I am certain many of you are familiar with Square dances, the Virginia Reel, and even today’s Line Dance and two step and so I know most of you are familiar with the dance caller who calls out the next move the dancers are to take. I recall doing this type of dance as part of the history class back in grade school.
The dances were often referred to by the cowboys in their own special lingo as “hoe-dig”, “shin-dig”, or “stomp”, and if anything was important to a cowboy, these dances were, indeed, of extreme importance. There were no invitations sent out or big announcements made, just word of mouth to let everyone know a dance is coming up. Everyone considered themselves invited to these affairs and they intended to be there even if they had to ride 60 miles to get there. Apparently, when a cowboy decides he wants to do something, no obstacle is too big to stop them.
Whoever gave one of these affairs, had to prepare in advance because there was a whole lot of work to be done. There were mountains of beef to barbecue and the women pitched in making dozens and dozens of pies, cakes, bread, and dough-nuts which they fried by the bucketfuls.
The cowboys dug deep to find their Sunday-go-to-meetin’ outfits to “slick-up” for the dance. They laundered their clothes and “greased” their boots, cut each other’s hair and shaved. None thought about the dusty trail to get there that was certain to discount their preening efforts. The women who lived a bit closer would bring their “party clothes” in a “go-Easter” to change into before the party started.
The first guests to arrive, whether it was by horse, buggy, or wagon, helped with the final preparations. By the time dinner was announced up to a hundred guests might be present. Most of the food was consumed at that meal, but there always seemed to be sandwiches, pies, dough-nuts and cake left throughout the festivities. Coffee was constantly available in a pot on the stove.
Once supper was finished, the furniture was removed and planks and boxes were lined along one wall for the convenience of the women folk. Since there weren’t as many women as men, there was no such thing as a wall flower. Women barely had a chance to get a rest between dances. Women were so scarce, some of the men tied a bandanna around their upper arms to indicate that they would take the place of a woman for dancing.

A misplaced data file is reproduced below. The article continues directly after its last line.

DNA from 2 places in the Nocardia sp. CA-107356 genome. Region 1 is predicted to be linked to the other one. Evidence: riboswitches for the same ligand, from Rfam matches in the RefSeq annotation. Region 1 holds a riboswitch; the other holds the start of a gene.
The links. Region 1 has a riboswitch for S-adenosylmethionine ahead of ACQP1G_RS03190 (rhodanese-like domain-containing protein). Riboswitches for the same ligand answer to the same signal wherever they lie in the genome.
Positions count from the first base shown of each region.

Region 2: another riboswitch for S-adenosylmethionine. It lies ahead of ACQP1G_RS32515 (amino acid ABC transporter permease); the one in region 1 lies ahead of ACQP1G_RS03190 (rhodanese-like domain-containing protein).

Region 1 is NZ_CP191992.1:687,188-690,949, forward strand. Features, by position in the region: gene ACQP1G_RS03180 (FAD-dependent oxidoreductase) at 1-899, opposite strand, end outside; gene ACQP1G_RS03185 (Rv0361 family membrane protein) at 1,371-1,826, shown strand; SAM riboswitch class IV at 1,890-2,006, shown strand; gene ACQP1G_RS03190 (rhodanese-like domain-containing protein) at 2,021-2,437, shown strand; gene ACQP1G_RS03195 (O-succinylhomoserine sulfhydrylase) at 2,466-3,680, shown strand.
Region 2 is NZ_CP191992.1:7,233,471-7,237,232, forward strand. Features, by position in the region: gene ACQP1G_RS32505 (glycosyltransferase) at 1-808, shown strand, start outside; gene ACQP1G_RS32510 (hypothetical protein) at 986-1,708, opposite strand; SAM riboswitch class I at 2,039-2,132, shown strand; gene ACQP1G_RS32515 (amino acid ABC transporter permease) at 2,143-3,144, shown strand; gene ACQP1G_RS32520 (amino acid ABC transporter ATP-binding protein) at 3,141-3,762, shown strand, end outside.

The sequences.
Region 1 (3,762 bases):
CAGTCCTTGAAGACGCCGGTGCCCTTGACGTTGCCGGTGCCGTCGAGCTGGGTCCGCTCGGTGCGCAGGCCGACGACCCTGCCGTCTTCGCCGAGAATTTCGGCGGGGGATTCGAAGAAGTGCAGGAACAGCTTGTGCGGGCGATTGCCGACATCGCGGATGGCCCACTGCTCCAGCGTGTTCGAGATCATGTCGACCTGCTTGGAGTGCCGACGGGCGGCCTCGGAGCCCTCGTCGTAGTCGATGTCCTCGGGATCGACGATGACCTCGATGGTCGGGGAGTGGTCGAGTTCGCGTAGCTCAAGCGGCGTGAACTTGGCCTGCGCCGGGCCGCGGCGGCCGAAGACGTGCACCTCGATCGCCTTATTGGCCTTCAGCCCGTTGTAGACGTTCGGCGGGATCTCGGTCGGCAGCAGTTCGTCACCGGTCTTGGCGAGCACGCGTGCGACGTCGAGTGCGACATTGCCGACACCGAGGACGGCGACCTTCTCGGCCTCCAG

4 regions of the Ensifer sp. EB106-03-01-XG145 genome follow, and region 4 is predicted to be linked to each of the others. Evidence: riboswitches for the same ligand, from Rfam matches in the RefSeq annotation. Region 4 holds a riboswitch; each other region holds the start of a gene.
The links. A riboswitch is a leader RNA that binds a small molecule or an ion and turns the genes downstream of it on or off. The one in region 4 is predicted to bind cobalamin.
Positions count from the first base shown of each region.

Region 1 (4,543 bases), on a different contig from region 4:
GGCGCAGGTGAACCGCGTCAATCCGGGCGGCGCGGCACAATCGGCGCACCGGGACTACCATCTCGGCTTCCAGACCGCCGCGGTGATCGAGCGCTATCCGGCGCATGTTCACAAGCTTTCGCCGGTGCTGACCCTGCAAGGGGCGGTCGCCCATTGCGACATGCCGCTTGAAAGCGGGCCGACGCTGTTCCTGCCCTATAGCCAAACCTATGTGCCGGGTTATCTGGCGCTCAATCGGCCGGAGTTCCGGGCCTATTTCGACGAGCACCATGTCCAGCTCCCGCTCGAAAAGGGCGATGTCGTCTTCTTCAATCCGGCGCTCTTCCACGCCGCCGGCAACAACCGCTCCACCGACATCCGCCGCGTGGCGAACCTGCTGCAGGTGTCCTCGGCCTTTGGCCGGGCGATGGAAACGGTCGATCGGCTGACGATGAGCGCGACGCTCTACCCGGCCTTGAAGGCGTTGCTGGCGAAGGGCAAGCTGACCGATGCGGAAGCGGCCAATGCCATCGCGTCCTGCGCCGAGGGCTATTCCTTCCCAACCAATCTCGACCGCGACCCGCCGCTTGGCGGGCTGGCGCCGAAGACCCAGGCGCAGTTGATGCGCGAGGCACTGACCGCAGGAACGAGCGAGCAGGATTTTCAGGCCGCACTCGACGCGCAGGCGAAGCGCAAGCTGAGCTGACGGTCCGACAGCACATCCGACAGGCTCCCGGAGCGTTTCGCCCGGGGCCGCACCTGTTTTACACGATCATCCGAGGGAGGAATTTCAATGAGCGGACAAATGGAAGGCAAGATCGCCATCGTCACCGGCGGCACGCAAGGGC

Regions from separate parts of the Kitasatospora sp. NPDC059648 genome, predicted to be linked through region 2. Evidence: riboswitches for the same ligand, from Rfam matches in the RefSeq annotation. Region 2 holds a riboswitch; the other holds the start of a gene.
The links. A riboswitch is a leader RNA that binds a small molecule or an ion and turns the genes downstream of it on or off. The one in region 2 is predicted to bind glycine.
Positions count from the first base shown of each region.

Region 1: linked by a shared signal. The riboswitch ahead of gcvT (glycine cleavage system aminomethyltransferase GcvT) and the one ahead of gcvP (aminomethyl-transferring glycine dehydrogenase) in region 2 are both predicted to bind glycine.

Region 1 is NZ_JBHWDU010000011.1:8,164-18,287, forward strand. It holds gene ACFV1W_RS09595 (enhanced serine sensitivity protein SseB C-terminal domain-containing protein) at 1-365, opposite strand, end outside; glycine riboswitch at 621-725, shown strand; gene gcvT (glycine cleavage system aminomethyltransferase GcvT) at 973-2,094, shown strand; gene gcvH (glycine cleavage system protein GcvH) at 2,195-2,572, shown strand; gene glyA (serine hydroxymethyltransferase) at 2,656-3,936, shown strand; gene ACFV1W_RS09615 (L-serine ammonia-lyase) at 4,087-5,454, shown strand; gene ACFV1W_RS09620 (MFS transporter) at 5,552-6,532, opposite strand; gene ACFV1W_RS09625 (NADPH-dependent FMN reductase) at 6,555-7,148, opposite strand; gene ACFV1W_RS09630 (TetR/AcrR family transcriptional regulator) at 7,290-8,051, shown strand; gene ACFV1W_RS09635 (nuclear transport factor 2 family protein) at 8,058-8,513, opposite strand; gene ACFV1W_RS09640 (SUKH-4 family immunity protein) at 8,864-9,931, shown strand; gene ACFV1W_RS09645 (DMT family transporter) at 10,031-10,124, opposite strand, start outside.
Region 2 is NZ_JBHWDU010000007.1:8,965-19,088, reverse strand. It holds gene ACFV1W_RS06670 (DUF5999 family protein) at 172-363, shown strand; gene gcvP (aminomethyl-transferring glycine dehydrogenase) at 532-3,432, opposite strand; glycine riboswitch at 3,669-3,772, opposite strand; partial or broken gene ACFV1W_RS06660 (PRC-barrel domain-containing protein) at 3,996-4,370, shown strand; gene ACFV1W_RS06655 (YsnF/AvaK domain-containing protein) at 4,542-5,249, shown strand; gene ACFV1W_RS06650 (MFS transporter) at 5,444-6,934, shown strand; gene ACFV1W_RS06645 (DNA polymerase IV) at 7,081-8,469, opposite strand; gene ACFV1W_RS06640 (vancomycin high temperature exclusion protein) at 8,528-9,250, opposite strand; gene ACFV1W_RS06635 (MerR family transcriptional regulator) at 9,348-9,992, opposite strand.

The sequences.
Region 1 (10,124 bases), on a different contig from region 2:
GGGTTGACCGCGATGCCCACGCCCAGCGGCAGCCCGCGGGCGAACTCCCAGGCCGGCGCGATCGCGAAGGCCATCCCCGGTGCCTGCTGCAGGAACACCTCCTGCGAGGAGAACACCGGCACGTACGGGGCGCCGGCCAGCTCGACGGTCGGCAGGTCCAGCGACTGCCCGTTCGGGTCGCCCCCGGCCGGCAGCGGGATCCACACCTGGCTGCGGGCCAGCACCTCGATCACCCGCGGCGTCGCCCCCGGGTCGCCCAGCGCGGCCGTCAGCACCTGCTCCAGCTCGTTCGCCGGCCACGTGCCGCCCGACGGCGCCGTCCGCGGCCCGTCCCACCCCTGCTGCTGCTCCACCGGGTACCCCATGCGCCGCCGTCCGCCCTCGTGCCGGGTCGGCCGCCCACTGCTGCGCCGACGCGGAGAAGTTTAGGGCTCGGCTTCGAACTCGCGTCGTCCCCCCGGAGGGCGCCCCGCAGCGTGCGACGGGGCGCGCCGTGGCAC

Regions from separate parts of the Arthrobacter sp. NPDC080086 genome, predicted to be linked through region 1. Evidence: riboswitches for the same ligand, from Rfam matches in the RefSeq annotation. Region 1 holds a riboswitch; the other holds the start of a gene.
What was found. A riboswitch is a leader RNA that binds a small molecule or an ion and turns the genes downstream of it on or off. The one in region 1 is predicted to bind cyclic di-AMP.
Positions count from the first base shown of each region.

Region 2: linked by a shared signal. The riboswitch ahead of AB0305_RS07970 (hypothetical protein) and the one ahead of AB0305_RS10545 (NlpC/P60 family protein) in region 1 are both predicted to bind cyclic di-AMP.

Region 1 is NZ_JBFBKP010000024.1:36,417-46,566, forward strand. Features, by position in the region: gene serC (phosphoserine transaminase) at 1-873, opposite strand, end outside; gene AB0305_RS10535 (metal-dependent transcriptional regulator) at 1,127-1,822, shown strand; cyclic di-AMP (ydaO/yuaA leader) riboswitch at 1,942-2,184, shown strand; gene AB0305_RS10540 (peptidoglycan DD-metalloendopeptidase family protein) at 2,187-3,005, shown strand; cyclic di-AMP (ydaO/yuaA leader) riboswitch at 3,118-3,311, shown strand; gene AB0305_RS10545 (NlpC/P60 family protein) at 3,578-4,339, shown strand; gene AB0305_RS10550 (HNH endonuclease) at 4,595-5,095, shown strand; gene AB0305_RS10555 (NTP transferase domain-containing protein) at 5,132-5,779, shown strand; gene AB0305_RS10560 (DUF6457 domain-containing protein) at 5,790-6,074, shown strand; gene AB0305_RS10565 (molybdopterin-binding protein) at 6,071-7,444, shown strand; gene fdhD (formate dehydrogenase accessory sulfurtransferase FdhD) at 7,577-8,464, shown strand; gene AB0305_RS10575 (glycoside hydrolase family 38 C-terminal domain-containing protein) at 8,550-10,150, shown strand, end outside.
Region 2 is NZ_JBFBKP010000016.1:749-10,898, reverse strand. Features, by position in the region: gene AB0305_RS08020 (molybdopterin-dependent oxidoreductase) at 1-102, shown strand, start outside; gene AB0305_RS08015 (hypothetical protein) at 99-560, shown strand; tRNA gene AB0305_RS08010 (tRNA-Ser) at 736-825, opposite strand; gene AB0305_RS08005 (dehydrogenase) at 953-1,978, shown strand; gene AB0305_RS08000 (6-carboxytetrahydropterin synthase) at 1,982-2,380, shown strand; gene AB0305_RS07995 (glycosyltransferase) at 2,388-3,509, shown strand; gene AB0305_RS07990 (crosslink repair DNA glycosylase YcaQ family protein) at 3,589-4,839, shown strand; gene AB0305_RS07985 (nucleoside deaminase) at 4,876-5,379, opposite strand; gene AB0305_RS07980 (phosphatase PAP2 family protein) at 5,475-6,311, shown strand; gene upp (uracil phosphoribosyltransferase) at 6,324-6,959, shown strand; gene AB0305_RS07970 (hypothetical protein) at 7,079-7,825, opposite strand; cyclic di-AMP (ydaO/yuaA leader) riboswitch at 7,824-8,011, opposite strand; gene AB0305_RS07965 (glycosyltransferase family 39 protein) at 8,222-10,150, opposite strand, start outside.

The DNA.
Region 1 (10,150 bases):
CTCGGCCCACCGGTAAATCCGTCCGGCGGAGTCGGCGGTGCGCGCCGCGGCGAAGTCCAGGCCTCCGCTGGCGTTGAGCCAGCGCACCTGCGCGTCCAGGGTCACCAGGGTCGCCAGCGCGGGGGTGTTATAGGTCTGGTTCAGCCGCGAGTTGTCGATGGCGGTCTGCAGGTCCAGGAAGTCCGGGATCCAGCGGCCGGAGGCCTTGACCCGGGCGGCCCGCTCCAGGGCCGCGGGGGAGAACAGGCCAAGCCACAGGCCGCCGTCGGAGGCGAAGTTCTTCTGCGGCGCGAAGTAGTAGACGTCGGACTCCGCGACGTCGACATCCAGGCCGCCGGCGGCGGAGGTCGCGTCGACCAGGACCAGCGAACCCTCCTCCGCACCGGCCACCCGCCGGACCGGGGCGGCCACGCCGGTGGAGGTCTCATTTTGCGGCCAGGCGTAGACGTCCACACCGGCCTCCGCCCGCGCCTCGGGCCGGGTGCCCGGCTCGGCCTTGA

The old fiddler would fire up his fiddle to announce that the dancing was about to begin. The fiddler was usually a unique individual who was considered lazy, shiftless, and a person who rarely refused a drink of spirits. In the special language of cowboys these fiddlers were often referred to by their shortcomings with statements such as “He had more friends than fiddlers in Hell”, or perhaps they would say, “Lazy ‘nough to be a good fiddler” or “Drunk as a fiddler’s clerk.” No matter how little the cowboys thought of fiddlers on a daily basis, at a cowboy dance, the fiddler was king.
Another important person at the dance was the “caller”. The cowboys referred to this person as “leather-lunged” and “loud-mouthed.” He was usually a carefree fellow and unassuming. He often invented special new calls and they could be picturesque calls which he called out in a monotone voice in time to the music.
Here are a few examples of the colorful calls:
First couple to the right,
Cage the bird, three hands ‘round,
Birdie hop out an’ crane hop in,
Three hands ‘round an’ go it again.
All men left; back to partner,
An’ grand right an’ left;
Come to yo’ partner once an’ a half,
Yallerhammer right an’ Jaybird left,
Meet yo’ partner an all chew hay,
You know where an’ I don’t care,
Seat yo’ partner in the old arm chair.
The shyness of some of the cowboys who hadn’t been in the presence of the opposite sex for quite some time was soon forgotten in the noise and excitement. Self-consciousness was tossed aside as the men began to “jine” in the dancing. It was often said of these cowboys, “He danced himself out of church” and had to “be saved for the next revival.”
The dance usually lasted until dawn. The caller would leave hoarse and the fiddler worn out. Exhausted and sleepy, the guests would ride back to their ranches as the music and calls ran over and over in their heads and produced smiles on their faces until the next dance.
Sarah J. McNeal is a multi-published author of several genres including time travel, paranormal, western and historical fiction. She is a retired ER and Critical Care nurse who lives in North Carolina with her four-legged children, Lily, the Golden Retriever and Liberty, the cat. Besides her devotion to writing, she also has a great love of music and plays several instruments including violin, bagpipes, guitar and harmonica. Her books and short stories may be found at Prairie Rose Publications and its imprints Painted Pony Books, and Fire Star Press. She welcomes you to her website and social media: